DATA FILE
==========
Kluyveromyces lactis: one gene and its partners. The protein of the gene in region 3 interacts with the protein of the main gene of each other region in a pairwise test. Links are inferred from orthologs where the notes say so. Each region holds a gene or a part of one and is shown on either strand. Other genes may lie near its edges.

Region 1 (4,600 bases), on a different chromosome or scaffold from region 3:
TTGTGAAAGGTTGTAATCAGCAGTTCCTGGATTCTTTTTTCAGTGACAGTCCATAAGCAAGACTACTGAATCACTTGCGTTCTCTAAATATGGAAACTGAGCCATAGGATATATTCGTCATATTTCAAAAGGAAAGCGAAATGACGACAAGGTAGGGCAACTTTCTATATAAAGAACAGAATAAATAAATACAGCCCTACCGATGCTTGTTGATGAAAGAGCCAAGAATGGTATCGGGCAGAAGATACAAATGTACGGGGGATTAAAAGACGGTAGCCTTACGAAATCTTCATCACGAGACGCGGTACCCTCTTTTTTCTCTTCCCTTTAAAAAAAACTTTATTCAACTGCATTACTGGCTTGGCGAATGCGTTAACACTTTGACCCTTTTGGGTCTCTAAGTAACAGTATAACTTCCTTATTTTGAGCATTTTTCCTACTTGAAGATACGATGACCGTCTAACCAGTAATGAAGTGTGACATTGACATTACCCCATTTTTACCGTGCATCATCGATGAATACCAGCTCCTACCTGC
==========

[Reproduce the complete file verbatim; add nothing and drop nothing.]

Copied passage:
Kluyveromyces lactis: one gene and its partners. The protein of the gene in region 3 interacts with the protein of the main gene of each other region in a pairwise test. Links are inferred from orthologs where the notes say so. Each region holds a gene or a part of one and is shown on either strand. Other genes may lie near its edges.

Region 1 (4,600 bases), on a different chromosome or scaffold from region 3:
TTGTGAAAGGTTGTAATCAGCAGTTCCTGGATTCTTTTTTCAGTGACAGTCCATAAGCAAGACTACTGAATCACTTGCGTTCTCTAAATATGGAAACTGAGCCATAGGATATATTCGTCATATTTCAAAAGGAAAGCGAAATGACGACAAGGTAGGGCAACTTTCTATATAAAGAACAGAATAAATAAATACAGCCCTACCGATGCTTGTTGATGAAAGAGCCAAGAATGGTATCGGGCAGAAGATACAAATGTACGGGGGATTAAAAGACGGTAGCCTTACGAAATCTTCATCACGAGACGCGGTACCCTCTTTTTTCTCTTCCCTTTAAAAAAAACTTTATTCAACTGCATTACTGGCTTGGCGAATGCGTTAACACTTTGACCCTTTTGGGTCTCTAAGTAACAGTATAACTTCCTTATTTTGAGCATTTTTCCTACTTGAAGATACGATGACCGTCTAACCAGTAATGAAGTGTGACATTGACATTACCCCATTTTTACCGTGCATCATCGATGAATACCAGCTCCTACCTGC